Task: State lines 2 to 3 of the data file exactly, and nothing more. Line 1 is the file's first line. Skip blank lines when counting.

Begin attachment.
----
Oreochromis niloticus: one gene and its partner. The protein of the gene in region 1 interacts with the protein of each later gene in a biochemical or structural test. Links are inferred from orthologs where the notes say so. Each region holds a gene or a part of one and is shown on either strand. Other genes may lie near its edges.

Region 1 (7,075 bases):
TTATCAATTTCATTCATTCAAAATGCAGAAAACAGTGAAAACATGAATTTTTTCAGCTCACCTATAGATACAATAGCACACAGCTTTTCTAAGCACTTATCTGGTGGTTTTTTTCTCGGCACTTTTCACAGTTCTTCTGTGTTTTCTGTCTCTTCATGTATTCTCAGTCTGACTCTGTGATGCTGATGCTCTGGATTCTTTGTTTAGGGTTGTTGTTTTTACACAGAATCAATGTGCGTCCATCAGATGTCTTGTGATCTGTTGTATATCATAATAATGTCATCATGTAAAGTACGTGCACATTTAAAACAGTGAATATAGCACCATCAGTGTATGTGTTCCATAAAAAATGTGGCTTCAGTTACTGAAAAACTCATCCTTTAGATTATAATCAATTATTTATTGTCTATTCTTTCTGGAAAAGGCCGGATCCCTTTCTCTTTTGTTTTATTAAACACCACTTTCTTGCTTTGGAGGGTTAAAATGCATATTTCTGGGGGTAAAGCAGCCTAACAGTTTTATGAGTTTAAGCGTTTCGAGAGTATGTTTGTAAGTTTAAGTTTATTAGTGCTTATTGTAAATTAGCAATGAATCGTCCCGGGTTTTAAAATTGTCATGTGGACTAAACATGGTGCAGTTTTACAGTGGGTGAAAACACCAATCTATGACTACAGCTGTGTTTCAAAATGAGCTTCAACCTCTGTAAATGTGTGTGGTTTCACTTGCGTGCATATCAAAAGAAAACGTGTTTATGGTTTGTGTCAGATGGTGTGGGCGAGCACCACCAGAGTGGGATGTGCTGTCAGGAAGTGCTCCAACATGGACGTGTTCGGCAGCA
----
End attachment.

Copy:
Region 1 (7,075 bases):
TTATCAATTTCATTCATTCAAAATGCAGAAAACAGTGAAAACATGAATTTTTTCAGCTCACCTATAGATACAATAGCACACAGCTTTTCTAAGCACTTATCTGGTGGTTTTTTTCTCGGCACTTTTCACAGTTCTTCTGTGTTTTCTGTCTCTTCATGTATTCTCAGTCTGACTCTGTGATGCTGATGCTCTGGATTCTTTGTTTAGGGTTGTTGTTTTTACACAGAATCAATGTGCGTCCATCAGATGTCTTGTGATCTGTTGTATATCATAATAATGTCATCATGTAAAGTACGTGCACATTTAAAACAGTGAATATAGCACCATCAGTGTATGTGTTCCATAAAAAATGTGGCTTCAGTTACTGAAAAACTCATCCTTTAGATTATAATCAATTATTTATTGTCTATTCTTTCTGGAAAAGGCCGGATCCCTTTCTCTTTTGTTTTATTAAACACCACTTTCTTGCTTTGGAGGGTTAAAATGCATATTTCTGGGGGTAAAGCAGCCTAACAGTTTTATGAGTTTAAGCGTTTCGAGAGTATGTTTGTAAGTTTAAGTTTATTAGTGCTTATTGTAAATTAGCAATGAATCGTCCCGGGTTTTAAAATTGTCATGTGGACTAAACATGGTGCAGTTTTACAGTGGGTGAAAACACCAATCTATGACTACAGCTGTGTTTCAAAATGAGCTTCAACCTCTGTAAATGTGTGTGGTTTCACTTGCGTGCATATCAAAAGAAAACGTGTTTATGGTTTGTGTCAGATGGTGTGGGCGAGCACCACCAGAGTGGGATGTGCTGTCAGGAAGTGCTCCAACATGGACGTGTTCGGCAGCA